The acquitted are General Wilson Gumisiriza and Major Wilson Ukwishaka, who rejected throughout the proceedings their involvement in the killings of the priests, including three bishops. Those convicted for eight years are Captains John Butera and Dieudonne Rukeba, who both had pleaded guilty to the crimes from the beginning of the trial on 19 August.
On 24 September, Military Prosecutor, Captain Kayijuka Ngabo, had requested life imprisonment for General Gumisiriza and Major Ukwishaka and 15 years each for Captains Butera and Rukeba.
In his ruling, The Tribunal's President, Steven Karyango, said Gumisiriza and Ukwishaka did not have information that the murders were about to be committed and thus could not prevent them. The two Captains, he said, were given reduced sentences because of their guilty pleas and that the crime was not premeditated.
After the ruling, Gumisiriza and Ukwishaka walked away freely with their family friends and relatives whereas the other two officers were whisked away to the prison.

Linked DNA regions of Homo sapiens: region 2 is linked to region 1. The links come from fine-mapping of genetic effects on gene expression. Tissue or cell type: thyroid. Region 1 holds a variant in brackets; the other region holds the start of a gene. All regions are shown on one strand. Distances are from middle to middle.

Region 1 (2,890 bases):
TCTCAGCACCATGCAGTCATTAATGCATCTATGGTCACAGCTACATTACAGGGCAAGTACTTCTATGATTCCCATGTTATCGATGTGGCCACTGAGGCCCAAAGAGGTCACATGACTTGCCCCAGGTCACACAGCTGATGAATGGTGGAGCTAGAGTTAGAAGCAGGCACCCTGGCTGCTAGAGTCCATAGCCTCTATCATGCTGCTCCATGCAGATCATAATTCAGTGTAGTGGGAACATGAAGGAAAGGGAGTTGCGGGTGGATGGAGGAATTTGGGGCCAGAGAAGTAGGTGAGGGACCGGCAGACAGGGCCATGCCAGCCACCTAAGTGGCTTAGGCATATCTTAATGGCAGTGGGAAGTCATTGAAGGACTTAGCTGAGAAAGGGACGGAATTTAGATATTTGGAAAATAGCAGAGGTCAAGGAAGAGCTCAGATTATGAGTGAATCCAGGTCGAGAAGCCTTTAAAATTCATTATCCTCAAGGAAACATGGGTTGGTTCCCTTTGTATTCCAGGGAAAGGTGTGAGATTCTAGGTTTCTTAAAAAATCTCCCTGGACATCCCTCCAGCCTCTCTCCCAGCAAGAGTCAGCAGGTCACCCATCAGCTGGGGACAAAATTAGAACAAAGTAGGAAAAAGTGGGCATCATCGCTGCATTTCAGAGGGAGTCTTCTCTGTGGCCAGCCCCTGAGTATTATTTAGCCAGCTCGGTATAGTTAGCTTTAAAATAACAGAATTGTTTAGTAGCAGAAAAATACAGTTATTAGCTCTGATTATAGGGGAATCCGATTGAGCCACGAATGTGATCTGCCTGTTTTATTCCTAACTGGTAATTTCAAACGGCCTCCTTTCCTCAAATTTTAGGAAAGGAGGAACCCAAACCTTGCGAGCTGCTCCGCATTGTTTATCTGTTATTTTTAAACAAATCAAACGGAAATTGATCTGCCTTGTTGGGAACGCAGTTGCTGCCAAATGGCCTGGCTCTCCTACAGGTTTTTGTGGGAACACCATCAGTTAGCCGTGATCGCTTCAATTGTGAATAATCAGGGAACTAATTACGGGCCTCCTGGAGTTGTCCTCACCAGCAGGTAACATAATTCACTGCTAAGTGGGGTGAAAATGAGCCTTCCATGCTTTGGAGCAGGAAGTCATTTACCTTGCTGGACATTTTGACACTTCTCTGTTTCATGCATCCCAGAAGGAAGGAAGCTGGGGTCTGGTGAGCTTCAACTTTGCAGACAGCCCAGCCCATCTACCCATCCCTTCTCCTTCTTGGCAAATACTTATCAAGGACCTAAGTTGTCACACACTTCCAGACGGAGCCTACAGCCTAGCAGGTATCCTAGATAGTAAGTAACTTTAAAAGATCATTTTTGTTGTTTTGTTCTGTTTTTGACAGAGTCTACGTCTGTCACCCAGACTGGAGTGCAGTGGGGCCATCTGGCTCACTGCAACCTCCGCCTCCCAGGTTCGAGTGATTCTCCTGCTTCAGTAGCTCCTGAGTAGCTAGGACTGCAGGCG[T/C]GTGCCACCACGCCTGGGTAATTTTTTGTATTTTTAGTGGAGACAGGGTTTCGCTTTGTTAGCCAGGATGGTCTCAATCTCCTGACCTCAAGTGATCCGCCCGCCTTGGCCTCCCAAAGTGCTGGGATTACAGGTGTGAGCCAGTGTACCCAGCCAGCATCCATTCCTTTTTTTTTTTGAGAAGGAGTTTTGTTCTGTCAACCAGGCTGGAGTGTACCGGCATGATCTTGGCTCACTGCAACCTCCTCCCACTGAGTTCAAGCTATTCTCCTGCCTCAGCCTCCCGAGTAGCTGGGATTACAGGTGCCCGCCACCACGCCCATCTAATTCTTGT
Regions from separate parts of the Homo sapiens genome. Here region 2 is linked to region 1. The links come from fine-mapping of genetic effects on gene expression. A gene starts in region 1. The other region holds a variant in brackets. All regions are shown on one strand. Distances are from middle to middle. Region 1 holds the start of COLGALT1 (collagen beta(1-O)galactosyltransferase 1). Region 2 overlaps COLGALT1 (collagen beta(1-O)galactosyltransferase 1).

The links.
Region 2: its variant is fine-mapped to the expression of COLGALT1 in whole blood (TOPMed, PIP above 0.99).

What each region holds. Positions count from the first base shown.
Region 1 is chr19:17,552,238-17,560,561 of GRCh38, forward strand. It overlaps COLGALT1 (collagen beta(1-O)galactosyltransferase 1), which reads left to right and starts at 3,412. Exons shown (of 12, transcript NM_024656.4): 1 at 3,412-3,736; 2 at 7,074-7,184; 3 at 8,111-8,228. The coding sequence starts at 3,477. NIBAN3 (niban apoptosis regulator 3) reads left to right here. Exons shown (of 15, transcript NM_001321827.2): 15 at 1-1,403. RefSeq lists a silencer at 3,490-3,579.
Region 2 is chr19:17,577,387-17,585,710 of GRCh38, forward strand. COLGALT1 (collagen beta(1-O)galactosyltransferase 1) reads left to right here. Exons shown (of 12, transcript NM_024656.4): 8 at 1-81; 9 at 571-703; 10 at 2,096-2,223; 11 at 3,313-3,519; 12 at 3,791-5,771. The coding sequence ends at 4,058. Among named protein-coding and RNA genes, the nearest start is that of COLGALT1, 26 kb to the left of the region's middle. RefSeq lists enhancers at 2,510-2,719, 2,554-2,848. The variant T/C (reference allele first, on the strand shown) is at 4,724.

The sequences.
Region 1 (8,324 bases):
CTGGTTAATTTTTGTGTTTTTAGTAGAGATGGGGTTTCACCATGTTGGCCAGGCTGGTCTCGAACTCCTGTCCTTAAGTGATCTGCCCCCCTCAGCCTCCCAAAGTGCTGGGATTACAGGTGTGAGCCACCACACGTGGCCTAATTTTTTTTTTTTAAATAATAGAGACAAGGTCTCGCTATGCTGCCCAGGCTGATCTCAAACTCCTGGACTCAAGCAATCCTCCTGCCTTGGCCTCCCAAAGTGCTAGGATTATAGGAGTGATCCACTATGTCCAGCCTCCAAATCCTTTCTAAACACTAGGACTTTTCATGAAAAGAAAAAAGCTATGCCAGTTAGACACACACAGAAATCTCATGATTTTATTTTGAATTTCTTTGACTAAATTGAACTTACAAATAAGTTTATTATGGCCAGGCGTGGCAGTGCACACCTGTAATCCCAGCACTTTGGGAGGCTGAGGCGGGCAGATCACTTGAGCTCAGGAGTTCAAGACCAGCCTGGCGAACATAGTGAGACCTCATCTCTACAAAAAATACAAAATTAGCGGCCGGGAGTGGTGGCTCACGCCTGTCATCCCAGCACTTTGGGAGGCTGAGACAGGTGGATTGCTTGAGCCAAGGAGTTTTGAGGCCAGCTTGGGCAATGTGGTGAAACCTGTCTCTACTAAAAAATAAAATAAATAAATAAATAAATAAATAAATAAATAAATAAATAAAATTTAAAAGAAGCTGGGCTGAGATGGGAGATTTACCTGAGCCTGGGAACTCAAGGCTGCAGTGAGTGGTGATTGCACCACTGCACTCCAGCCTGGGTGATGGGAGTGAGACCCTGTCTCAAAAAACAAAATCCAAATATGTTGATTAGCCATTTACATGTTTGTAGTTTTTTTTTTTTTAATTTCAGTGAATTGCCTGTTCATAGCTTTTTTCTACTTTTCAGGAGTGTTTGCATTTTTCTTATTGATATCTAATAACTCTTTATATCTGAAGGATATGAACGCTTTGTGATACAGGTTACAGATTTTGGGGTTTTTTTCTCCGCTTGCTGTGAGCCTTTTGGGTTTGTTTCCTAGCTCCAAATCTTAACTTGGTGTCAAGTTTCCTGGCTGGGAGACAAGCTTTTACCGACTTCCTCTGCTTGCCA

According to Rwandan law, the Prosecutor has 30 days to appeal against the decision.
The four officers were arrested on 11 June, after, according to the Rwandan army, following joint investigations by Rwandan General Prosecutor and Prosecutor of the International Criminal Tribunal for Rwanda (ICTR).
The ICTR Prosecutor, Hassan Jallow, clarified the day after the officers' arrest, that Rwandan justice could be dispossessed of the case if the trial would not meet international standards on the matter. Efforts to get comments from the Prosecution proved futile Friday.
All four defendants were at the time of the facts that form the case, members of the armed wing of the Rwandan Patriotic Front (RPF), former rebellion, currently in power in Rwanda.
Among murdered clergymen, almost all Hutus were the Archbishop of Kigali, Vincent Nsengiyumva, the Bishop of Byumba (northern Rwanda) Joseph Ruzindana, and the Bishop of Kabgayi, Thaddee Nsengiyumva, then President of the Conference of Catholic Bishops of Rwanda.
Archbishop Nsengiyumva, a former member of the "central committee" at the time of the single party, was a family friend of President Juvenal Habyarimana, whose assassination on 6 April 1994 sparked the genocide in which were killed, according to the UN, nearly 800 000 people, mainly ethnic Tutsis.
© Hirondelle News Agency